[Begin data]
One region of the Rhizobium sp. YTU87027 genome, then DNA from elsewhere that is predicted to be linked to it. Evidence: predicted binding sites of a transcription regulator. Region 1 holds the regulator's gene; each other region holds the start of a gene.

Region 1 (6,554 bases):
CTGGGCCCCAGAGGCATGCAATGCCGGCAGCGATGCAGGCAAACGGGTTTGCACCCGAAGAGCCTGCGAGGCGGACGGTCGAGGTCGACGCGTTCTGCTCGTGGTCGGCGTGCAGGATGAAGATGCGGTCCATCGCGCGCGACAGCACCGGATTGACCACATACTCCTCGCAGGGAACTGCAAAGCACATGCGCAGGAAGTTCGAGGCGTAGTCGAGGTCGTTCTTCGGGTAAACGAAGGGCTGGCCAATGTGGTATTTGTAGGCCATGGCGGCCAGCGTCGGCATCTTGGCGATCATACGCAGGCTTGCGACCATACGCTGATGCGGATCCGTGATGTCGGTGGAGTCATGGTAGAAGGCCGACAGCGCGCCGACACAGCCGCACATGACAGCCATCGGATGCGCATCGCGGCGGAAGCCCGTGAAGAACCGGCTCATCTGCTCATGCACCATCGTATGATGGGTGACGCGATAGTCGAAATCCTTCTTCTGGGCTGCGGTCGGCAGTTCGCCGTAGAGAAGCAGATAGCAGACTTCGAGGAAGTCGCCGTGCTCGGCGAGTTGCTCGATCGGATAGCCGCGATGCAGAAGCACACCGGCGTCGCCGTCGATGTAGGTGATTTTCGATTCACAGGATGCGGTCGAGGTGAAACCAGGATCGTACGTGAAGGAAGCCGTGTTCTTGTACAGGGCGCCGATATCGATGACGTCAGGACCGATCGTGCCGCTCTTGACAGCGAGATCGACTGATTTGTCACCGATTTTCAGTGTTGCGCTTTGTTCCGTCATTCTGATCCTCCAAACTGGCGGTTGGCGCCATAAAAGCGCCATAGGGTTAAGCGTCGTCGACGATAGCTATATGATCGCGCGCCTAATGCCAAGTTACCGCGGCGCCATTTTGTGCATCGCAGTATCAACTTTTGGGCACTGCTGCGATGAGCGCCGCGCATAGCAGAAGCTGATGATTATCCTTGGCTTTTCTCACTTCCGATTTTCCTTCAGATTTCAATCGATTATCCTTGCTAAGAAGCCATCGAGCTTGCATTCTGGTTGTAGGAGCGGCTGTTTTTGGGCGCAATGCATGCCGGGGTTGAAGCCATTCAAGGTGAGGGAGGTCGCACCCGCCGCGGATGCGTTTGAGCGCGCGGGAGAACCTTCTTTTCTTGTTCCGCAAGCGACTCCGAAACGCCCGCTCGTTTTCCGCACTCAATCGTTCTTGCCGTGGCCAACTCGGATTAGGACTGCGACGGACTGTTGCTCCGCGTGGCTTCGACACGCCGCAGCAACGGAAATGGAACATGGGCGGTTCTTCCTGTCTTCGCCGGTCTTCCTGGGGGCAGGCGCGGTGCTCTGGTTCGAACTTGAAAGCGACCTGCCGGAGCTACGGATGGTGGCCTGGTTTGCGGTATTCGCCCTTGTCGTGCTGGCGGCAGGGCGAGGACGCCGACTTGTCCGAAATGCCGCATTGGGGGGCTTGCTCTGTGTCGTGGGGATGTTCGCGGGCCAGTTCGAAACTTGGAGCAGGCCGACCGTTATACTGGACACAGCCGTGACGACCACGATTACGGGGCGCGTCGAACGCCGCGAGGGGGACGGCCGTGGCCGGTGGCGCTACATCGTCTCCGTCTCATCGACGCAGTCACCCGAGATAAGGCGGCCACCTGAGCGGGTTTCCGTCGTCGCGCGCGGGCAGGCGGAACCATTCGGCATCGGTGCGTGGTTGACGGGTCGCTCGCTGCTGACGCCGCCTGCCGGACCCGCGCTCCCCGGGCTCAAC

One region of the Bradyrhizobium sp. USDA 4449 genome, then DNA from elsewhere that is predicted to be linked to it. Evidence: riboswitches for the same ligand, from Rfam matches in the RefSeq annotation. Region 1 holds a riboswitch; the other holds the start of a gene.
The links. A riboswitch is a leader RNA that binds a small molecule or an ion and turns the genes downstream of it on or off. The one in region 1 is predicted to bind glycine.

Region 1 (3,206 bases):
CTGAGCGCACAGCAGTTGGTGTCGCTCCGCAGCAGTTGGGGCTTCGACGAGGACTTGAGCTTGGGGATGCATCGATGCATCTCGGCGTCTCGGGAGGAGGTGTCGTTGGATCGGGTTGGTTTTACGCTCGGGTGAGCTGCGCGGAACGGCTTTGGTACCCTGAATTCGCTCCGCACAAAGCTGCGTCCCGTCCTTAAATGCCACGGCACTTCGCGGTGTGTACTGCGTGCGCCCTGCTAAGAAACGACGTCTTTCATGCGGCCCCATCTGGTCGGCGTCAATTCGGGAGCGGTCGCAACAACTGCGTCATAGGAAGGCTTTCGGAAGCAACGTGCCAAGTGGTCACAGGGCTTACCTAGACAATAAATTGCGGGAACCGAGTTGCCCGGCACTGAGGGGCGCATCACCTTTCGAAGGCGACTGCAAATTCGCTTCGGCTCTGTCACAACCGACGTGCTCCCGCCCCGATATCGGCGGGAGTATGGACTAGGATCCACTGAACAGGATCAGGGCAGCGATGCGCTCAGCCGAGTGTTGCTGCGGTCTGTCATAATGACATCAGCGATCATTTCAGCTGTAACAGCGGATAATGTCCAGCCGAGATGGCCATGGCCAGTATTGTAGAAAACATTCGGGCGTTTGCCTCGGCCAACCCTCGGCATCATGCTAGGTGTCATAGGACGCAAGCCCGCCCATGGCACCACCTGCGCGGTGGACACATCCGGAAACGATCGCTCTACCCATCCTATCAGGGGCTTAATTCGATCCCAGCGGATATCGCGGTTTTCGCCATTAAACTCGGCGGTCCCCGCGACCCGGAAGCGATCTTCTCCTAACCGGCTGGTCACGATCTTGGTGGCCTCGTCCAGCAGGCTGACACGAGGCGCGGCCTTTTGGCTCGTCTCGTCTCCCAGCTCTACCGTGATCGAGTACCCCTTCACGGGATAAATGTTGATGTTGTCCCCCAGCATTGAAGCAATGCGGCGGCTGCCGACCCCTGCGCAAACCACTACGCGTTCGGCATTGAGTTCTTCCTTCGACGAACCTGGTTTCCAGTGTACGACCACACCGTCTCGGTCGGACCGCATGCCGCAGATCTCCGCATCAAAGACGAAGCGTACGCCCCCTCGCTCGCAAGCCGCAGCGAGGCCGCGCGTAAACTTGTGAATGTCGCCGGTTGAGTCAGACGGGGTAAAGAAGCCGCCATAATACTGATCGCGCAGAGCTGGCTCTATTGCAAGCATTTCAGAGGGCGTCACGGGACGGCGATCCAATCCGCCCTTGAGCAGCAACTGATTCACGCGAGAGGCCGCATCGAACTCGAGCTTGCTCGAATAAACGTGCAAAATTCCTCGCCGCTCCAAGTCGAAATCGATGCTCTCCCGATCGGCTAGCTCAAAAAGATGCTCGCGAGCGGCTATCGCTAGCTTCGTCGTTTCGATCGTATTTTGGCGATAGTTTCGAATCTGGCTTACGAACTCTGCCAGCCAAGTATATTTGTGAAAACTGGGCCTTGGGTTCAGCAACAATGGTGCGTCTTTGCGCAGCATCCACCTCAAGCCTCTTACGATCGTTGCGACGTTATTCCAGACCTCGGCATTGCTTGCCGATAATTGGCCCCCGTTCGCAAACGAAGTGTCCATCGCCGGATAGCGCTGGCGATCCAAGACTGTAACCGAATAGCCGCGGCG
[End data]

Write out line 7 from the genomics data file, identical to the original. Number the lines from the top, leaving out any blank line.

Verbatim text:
CTGAGCGCACAGCAGTTGGTGTCGCTCCGCAGCAGTTGGGGCTTCGACGAGGACTTGAGCTTGGGGATGCATCGATGCATCTCGGCGTCTCGGGAGGAGGTGTCGTTGGATCGGGTTGGTTTTACGCTCGGGTGAGCTGCGCGGAACGGCTTTGGTACCCTGAATTCGCTCCGCACAAAGCTGCGTCCCGTCCTTAAATGCCACGGCACTTCGCGGTGTGTACTGCGTGCGCCCTGCTAAGAAACGACGTCTTTCATGCGGCCCCATCTGGTCGGCGTCAATTCGGGAGCGGTCGCAACAACTGCGTCATAGGAAGGCTTTCGGAAGCAACGTGCCAAGTGGTCACAGGGCTTACCTAGACAATAAATTGCGGGAACCGAGTTGCCCGGCACTGAGGGGCGCATCACCTTTCGAAGGCGACTGCAAATTCGCTTCGGCTCTGTCACAACCGACGTGCTCCCGCCCCGATATCGGCGGGAGTATGGACTAGGATCCACTGAACAGGATCAGGGCAGCGATGCGCTCAGCCGAGTGTTGCTGCGGTCTGTCATAATGACATCAGCGATCATTTCAGCTGTAACAGCGGATAATGTCCAGCCGAGATGGCCATGGCCAGTATTGTAGAAAACATTCGGGCGTTTGCCTCGGCCAACCCTCGGCATCATGCTAGGTGTCATAGGACGCAAGCCCGCCCATGGCACCACCTGCGCGGTGGACACATCCGGAAACGATCGCTCTACCCATCCTATCAGGGGCTTAATTCGATCCCAGCGGATATCGCGGTTTTCGCCATTAAACTCGGCGGTCCCCGCGACCCGGAAGCGATCTTCTCCTAACCGGCTGGTCACGATCTTGGTGGCCTCGTCCAGCAGGCTGACACGAGGCGCGGCCTTTTGGCTCGTCTCGTCTCCCAGCTCTACCGTGATCGAGTACCCCTTCACGGGATAAATGTTGATGTTGTCCCCCAGCATTGAAGCAATGCGGCGGCTGCCGACCCCTGCGCAAACCACTACGCGTTCGGCATTGAGTTCTTCCTTCGACGAACCTGGTTTCCAGTGTACGACCACACCGTCTCGGTCGGACCGCATGCCGCAGATCTCCGCATCAAAGACGAAGCGTACGCCCCCTCGCTCGCAAGCCGCAGCGAGGCCGCGCGTAAACTTGTGAATGTCGCCGGTTGAGTCAGACGGGGTAAAGAAGCCGCCATAATACTGATCGCGCAGAGCTGGCTCTATTGCAAGCATTTCAGAGGGCGTCACGGGACGGCGATCCAATCCGCCCTTGAGCAGCAACTGATTCACGCGAGAGGCCGCATCGAACTCGAGCTTGCTCGAATAAACGTGCAAAATTCCTCGCCGCTCCAAGTCGAAATCGATGCTCTCCCGATCGGCTAGCTCAAAAAGATGCTCGCGAGCGGCTATCGCTAGCTTCGTCGTTTCGATCGTATTTTGGCGATAGTTTCGAATCTGGCTTACGAACTCTGCCAGCCAAGTATATTTGTGAAAACTGGGCCTTGGGTTCAGCAACAATGGTGCGTCTTTGCGCAGCATCCACCTCAAGCCTCTTACGATCGTTGCGACGTTATTCCAGACCTCGGCATTGCTTGCCGATAATTGGCCCCCGTTCGCAAACGAAGTGTCCATCGCCGGATAGCGCTGGCGATCCAAGACTGTAACCGAATAGCCGCGGCG